Hintze Hall, Natural History Museum, London

The project started as a feasibility study to establish whether the roof structure to the Grade I Listed Hintze Hall could support the museum’s Blue Whale Skeleton exhibit. The whale skeleton was recovered in 1895 and had been on display since the 1930’s in the Whale Hall. The weight was not known, so CTP devised a method of weighing the skeleton in-situ. Rope access contractors were briefed to accurately measure the roof trusses and CTP confirmed that the trusses could support the 4.7 tonne whale using paired cables in a “V” formation.

As a result of this work, CTP were appointed as engineers for the refurbishment of the gallery which is the centre-piece of the Waterhouse Building dating from 1875. In addition to the whale this included installation of 20 exhibits and display cases up to 6m high and a Blue Marlin tank which weighed 16 tonnes.

The floors at the Museum were investigated and found to comprise beams with vaulted concrete arching between. Samples of metalwork confirmed the use of wrought iron in the original building. The floor structure was investigated and the beams were found to be limiting capacity to well below modern museum floor loads. A method of installing the exhibits was developed that avoided damage to the floor.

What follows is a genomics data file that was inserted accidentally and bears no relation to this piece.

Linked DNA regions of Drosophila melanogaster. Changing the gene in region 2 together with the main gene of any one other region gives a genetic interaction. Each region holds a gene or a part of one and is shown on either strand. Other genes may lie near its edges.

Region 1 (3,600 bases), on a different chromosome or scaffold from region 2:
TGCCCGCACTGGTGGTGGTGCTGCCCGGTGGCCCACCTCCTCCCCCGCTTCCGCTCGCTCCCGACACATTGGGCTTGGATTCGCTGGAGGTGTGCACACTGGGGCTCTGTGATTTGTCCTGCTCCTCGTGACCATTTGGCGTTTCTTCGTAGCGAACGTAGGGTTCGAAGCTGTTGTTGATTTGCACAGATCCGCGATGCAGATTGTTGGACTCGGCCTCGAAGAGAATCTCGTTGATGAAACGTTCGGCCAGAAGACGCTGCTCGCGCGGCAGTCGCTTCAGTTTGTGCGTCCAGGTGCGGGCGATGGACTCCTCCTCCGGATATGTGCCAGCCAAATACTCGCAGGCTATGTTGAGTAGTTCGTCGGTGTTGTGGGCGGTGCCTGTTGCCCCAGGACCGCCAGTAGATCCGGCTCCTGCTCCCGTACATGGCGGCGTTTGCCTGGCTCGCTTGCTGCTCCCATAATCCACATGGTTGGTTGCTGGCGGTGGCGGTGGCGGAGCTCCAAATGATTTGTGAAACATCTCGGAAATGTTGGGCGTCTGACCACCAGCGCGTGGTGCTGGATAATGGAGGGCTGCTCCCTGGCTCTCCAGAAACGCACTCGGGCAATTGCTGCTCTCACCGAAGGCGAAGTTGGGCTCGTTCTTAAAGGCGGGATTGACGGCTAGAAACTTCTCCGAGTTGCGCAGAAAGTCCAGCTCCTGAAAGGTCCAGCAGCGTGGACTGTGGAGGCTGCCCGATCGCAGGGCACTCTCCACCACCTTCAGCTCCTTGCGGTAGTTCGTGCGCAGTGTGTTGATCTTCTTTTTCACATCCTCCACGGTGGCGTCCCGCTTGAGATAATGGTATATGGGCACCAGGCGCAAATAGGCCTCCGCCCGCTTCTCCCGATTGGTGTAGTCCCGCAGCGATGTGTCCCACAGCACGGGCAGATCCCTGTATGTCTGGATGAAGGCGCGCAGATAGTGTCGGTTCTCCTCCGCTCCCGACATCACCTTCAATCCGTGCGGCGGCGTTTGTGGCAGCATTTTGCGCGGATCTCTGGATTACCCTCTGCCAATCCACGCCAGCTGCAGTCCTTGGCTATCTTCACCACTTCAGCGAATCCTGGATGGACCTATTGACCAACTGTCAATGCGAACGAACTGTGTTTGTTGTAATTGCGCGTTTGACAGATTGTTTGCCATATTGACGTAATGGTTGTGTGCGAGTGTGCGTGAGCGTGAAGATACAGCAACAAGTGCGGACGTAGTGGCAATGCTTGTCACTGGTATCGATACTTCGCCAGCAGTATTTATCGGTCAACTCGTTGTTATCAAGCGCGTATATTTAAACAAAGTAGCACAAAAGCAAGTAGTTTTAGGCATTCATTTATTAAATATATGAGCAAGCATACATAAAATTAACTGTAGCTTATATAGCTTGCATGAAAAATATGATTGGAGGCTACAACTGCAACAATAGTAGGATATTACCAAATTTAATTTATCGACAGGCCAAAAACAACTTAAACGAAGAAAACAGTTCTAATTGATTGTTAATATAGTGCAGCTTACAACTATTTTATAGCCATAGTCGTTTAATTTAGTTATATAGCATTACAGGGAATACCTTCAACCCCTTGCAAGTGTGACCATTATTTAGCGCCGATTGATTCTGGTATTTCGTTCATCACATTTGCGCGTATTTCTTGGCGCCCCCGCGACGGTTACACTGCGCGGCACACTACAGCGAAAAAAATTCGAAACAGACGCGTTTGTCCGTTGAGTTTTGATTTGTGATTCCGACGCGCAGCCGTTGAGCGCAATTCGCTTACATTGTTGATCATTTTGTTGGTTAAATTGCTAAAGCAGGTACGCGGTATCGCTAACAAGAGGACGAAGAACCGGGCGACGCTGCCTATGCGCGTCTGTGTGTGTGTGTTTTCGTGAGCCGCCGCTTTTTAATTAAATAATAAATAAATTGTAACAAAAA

Work on the whale exhibit was particularly complex. A detailed numerical modelling exercise was carried out to optimise the support locations on the wrought iron roof trusses. This considered each of the 20 nodes as potential attachment points for the cables. Results showed that the optimum location increased the load on the truss by 20% while the stress in the truss increased by less than 5%. Fine adjustments were then made to refine the aesthetics.

Cable attachment brackets to the trusses were designed to mimic the profile of the riveted wrought iron trusses so that they were located positively but required no bolted fixing.


Natural History Museum


Structural, Heritage